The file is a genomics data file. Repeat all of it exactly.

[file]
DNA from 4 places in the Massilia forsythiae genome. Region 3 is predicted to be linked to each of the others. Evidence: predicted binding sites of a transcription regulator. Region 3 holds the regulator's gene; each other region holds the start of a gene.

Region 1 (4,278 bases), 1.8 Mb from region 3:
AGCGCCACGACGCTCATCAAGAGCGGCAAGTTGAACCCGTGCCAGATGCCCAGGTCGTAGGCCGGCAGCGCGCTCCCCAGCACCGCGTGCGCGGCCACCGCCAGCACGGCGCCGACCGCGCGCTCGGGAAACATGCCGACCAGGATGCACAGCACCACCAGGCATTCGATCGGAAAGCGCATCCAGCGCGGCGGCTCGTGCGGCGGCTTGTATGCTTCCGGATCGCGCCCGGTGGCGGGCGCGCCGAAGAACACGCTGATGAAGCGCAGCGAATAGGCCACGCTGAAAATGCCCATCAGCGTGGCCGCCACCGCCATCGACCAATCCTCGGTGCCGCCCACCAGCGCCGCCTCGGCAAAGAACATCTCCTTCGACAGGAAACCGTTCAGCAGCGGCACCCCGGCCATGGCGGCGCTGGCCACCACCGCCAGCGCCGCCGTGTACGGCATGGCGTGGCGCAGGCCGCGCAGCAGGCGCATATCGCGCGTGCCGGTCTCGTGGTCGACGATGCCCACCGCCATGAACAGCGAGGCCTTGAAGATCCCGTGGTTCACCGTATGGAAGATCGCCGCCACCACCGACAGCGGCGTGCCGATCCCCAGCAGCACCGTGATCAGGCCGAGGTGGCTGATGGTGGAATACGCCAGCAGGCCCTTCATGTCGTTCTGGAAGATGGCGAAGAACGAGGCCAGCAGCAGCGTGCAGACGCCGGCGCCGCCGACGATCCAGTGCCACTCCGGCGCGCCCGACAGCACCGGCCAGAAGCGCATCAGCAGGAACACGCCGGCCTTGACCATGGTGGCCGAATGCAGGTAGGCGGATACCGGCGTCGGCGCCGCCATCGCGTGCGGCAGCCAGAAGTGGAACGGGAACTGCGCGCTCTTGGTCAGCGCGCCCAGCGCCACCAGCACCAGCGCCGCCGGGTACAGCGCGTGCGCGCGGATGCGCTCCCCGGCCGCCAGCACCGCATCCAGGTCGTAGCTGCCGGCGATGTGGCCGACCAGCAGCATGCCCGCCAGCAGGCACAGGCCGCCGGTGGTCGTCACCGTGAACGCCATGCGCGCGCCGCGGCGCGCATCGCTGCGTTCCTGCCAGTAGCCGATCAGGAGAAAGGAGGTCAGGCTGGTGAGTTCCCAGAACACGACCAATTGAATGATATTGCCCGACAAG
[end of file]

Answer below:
DNA from 4 places in the Massilia forsythiae genome. Region 3 is predicted to be linked to each of the others. Evidence: predicted binding sites of a transcription regulator. Region 3 holds the regulator's gene; each other region holds the start of a gene.

Region 1 (4,278 bases), 1.8 Mb from region 3:
AGCGCCACGACGCTCATCAAGAGCGGCAAGTTGAACCCGTGCCAGATGCCCAGGTCGTAGGCCGGCAGCGCGCTCCCCAGCACCGCGTGCGCGGCCACCGCCAGCACGGCGCCGACCGCGCGCTCGGGAAACATGCCGACCAGGATGCACAGCACCACCAGGCATTCGATCGGAAAGCGCATCCAGCGCGGCGGCTCGTGCGGCGGCTTGTATGCTTCCGGATCGCGCCCGGTGGCGGGCGCGCCGAAGAACACGCTGATGAAGCGCAGCGAATAGGCCACGCTGAAAATGCCCATCAGCGTGGCCGCCACCGCCATCGACCAATCCTCGGTGCCGCCCACCAGCGCCGCCTCGGCAAAGAACATCTCCTTCGACAGGAAACCGTTCAGCAGCGGCACCCCGGCCATGGCGGCGCTGGCCACCACCGCCAGCGCCGCCGTGTACGGCATGGCGTGGCGCAGGCCGCGCAGCAGGCGCATATCGCGCGTGCCGGTCTCGTGGTCGACGATGCCCACCGCCATGAACAGCGAGGCCTTGAAGATCCCGTGGTTCACCGTATGGAAGATCGCCGCCACCACCGACAGCGGCGTGCCGATCCCCAGCAGCACCGTGATCAGGCCGAGGTGGCTGATGGTGGAATACGCCAGCAGGCCCTTCATGTCGTTCTGGAAGATGGCGAAGAACGAGGCCAGCAGCAGCGTGCAGACGCCGGCGCCGCCGACGATCCAGTGCCACTCCGGCGCGCCCGACAGCACCGGCCAGAAGCGCATCAGCAGGAACACGCCGGCCTTGACCATGGTGGCCGAATGCAGGTAGGCGGATACCGGCGTCGGCGCCGCCATCGCGTGCGGCAGCCAGAAGTGGAACGGGAACTGCGCGCTCTTGGTCAGCGCGCCCAGCGCCACCAGCACCAGCGCCGCCGGGTACAGCGCGTGCGCGCGGATGCGCTCCCCGGCCGCCAGCACCGCATCCAGGTCGTAGCTGCCGGCGATGTGGCCGACCAGCAGCATGCCCGCCAGCAGGCACAGGCCGCCGGTGGTCGTCACCGTGAACGCCATGCGCGCGCCGCGGCGCGCATCGCTGCGTTCCTGCCAGTAGCCGATCAGGAGAAAGGAGGTCAGGCTGGTGAGTTCCCAGAACACGACCAATTGAATGATATTGCCCGACAAG